legislative or regulatory action, including the introduction or enactment of legislation or rulemakings by governmental authorities, including tax and environmental regulations, such as those implemented under the California cap-and-trade system (also known as AB 32), the Quebec cap-and-trade system, the Ontario cap-and-trade system, and the U.S. EPA’s regulation of GHGs, which may adversely affect our business or operations;
changes in the credit ratings assigned to our debt securities and trade credit;
changes in currency exchange rates, including the value of the Canadian dollar, the pound sterling, the euro, and the Mexican peso relative to the U.S. dollar;
overall economic conditions, including the stability and liquidity of financial markets; and
other factors generally described in the “Risk Factors” section included in Item 1A, “Risk Factors” in this report.

Any one of these factors, or a combination of these factors, could materially affect our future results of operations and whether any forward-looking statements ultimately prove to be accurate. Our forward-looking statements are not guarantees of future performance, and actual results and future performance may differ materially from those suggested in any forward-looking statements. We do not intend to update these statements unless we are required by the securities laws to do so.

All subsequent written and oral forward-looking statements attributable to us or persons acting on our behalf are expressly qualified in their entirety by the foregoing. We undertake no obligation to publicly release any revisions to any such forward-looking statements that may be made to reflect events or circumstances after the date of this report or to reflect the occurrence of unanticipated events.

This report includes references to financial measures that are not defined under U.S. generally accepted accounting principles (GAAP). These non-GAAP financial measures include adjusted net income attributable to Valero stockholders, adjusted operating income (loss), and refining and ethanol segment margin. We have included these non-GAAP financial measures to help facilitate the comparison of operating results between periods. See the accompanying financial tables in “RESULTS OF OPERATIONS” and note (d) to the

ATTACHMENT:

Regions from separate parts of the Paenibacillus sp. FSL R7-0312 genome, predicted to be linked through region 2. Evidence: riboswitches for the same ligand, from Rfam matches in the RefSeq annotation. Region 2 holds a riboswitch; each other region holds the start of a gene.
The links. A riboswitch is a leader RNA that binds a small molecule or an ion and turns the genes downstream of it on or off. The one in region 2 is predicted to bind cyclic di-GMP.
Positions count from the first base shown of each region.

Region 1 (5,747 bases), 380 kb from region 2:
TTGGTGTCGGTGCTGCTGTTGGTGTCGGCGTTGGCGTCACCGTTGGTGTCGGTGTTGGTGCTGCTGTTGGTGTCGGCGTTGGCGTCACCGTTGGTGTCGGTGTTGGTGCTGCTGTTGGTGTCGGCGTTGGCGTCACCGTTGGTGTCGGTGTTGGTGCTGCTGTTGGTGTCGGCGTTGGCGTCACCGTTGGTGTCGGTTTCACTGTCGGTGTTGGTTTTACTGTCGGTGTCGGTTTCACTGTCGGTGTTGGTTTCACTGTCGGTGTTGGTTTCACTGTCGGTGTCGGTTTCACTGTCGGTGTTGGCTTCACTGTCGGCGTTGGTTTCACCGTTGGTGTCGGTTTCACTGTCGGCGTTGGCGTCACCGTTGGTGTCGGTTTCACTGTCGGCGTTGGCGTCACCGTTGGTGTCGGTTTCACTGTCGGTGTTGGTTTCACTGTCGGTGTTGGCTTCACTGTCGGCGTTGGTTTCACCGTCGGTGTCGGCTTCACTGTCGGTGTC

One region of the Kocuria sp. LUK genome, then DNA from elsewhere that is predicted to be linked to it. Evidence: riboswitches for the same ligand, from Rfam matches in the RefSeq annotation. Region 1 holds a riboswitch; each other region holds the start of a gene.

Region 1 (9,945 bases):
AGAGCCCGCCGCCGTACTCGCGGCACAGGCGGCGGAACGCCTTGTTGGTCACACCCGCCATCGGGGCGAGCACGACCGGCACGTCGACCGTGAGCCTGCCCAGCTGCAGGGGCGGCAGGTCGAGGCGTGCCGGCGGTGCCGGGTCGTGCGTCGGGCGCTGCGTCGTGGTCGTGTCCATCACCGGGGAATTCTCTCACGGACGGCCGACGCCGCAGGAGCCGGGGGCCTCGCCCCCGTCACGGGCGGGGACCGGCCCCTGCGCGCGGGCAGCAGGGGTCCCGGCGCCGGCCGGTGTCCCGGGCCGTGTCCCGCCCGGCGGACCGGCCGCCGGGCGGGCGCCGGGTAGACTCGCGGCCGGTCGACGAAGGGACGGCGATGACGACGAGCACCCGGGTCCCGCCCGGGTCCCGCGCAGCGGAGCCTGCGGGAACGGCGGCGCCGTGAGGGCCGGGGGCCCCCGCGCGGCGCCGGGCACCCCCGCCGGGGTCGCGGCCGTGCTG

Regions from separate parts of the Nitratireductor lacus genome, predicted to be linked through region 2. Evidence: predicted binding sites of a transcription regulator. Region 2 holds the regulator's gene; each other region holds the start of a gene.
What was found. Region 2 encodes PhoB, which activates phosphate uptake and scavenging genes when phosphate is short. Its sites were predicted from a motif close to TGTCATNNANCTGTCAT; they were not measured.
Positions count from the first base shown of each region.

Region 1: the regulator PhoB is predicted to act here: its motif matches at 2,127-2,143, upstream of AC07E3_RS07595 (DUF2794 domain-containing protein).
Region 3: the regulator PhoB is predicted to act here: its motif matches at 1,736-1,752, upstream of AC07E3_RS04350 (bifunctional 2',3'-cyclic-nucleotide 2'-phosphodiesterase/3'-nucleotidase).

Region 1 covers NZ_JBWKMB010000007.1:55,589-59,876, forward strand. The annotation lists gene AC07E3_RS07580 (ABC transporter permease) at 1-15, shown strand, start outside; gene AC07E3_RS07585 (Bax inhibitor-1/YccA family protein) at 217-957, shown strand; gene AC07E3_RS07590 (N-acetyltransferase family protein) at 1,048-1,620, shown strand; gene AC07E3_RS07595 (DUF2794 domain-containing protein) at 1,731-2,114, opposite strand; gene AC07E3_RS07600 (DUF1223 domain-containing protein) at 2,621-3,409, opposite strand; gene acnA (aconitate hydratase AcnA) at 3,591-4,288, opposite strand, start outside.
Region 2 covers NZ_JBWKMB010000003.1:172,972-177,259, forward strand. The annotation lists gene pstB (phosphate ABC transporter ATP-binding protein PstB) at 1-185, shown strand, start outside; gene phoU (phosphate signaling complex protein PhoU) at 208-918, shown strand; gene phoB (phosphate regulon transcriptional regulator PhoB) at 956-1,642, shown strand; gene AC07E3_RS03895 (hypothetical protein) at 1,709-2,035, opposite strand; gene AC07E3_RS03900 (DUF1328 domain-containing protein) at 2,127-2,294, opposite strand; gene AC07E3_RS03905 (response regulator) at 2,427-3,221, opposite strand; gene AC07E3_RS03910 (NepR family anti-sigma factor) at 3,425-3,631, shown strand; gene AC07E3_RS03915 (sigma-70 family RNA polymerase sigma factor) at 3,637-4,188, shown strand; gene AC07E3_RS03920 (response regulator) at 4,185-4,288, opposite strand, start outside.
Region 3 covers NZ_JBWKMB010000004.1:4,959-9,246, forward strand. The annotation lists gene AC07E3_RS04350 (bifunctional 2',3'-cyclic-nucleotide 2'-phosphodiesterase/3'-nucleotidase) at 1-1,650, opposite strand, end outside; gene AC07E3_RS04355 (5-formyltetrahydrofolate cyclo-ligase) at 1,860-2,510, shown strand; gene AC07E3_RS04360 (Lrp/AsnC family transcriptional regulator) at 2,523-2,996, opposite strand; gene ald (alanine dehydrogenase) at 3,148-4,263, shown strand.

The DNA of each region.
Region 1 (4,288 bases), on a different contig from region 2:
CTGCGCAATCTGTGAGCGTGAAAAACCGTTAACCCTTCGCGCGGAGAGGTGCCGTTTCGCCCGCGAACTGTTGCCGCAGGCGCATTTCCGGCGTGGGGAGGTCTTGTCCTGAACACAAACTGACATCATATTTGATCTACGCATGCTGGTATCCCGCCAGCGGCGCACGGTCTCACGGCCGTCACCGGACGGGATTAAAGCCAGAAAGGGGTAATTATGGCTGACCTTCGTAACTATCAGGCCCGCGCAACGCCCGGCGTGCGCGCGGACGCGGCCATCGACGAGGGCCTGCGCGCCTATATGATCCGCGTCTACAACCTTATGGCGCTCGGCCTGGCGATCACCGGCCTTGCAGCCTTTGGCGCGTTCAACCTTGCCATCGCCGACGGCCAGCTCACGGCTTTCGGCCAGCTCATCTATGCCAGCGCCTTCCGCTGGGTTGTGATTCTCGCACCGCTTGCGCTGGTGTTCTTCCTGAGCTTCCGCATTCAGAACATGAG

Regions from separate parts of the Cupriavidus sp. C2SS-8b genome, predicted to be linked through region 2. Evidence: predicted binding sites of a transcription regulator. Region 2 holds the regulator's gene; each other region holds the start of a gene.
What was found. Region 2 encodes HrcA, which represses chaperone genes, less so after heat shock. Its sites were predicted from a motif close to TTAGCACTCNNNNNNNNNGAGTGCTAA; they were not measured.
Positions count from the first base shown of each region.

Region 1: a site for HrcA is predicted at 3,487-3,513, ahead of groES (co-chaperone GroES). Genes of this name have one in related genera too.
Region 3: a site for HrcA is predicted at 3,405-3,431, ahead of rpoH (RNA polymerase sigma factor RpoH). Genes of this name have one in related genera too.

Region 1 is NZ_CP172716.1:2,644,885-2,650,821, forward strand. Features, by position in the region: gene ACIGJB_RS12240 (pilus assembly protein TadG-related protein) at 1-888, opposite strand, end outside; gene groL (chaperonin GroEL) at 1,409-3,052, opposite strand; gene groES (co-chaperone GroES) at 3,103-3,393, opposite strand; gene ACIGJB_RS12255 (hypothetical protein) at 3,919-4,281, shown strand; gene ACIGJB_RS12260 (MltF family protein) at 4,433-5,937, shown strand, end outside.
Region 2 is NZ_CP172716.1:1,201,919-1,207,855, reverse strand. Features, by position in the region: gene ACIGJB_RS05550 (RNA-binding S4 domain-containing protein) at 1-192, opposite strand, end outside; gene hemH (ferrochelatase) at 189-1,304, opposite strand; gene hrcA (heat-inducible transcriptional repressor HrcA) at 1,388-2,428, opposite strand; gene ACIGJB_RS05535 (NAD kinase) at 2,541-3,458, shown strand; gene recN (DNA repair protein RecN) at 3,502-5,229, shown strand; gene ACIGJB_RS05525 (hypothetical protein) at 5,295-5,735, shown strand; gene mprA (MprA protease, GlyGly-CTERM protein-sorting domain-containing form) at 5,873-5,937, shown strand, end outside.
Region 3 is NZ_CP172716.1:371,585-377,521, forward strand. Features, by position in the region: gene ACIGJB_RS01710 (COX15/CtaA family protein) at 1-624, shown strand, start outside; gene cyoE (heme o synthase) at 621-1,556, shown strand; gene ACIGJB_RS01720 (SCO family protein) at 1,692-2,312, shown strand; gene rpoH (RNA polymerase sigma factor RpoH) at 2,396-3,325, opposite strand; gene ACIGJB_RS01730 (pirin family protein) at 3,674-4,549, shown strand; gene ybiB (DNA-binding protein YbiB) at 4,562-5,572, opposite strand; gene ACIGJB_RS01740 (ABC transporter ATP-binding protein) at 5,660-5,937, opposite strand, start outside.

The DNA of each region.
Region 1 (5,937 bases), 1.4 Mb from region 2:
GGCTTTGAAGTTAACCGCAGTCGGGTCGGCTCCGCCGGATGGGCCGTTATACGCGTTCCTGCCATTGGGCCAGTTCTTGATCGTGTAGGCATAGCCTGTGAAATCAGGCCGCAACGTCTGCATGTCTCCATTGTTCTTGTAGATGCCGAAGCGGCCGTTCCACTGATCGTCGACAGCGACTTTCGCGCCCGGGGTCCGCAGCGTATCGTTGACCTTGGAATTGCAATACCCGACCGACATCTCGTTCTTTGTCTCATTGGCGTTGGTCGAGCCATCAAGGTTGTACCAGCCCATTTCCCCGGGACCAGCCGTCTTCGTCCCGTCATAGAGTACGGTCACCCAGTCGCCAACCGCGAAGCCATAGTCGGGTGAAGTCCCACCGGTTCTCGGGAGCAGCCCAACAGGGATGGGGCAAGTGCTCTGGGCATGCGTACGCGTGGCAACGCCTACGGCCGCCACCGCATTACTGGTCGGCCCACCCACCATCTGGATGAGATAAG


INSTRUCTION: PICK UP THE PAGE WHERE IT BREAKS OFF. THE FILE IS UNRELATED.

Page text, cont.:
29


accompanying tables for reconciliations of these non-GAAP financial measures to the most directly comparable U.S. GAAP financial measures. Also in note (d), we disclose the reasons why we believe our use of the non-GAAP financial measures provides useful information.

OVERVIEW AND OUTLOOK

Overview
For 2017, we reported net income attributable to Valero stockholders of $4.1 billion compared to $2.3 billion for 2016, which represents an increase of $1.8 billion. This increase is primarily due to a $1.9 billion income tax benefit in 2017 resulting from the implementation of the provisions under Tax Reform, which was enacted on December 22, 2017. See Note 14 of Notes to Consolidated Financial Statements for additional information about Tax Reform and the $1.9 billion benefit recorded by us. Excluding the impact of Tax Reform, adjusted net income attributable to Valero stockholders in 2017 was $2.2 billion. This compares to adjusted net income attributable to Valero stockholders of $1.7 billion in 2016, which has been adjusted for the amounts reflected in the table on page 34. The $479 million increase in adjusted net income attributable to Valero stockholders was primarily due to a $779 million increase in adjusted operating income between the years net of the resulting increase in income tax expense.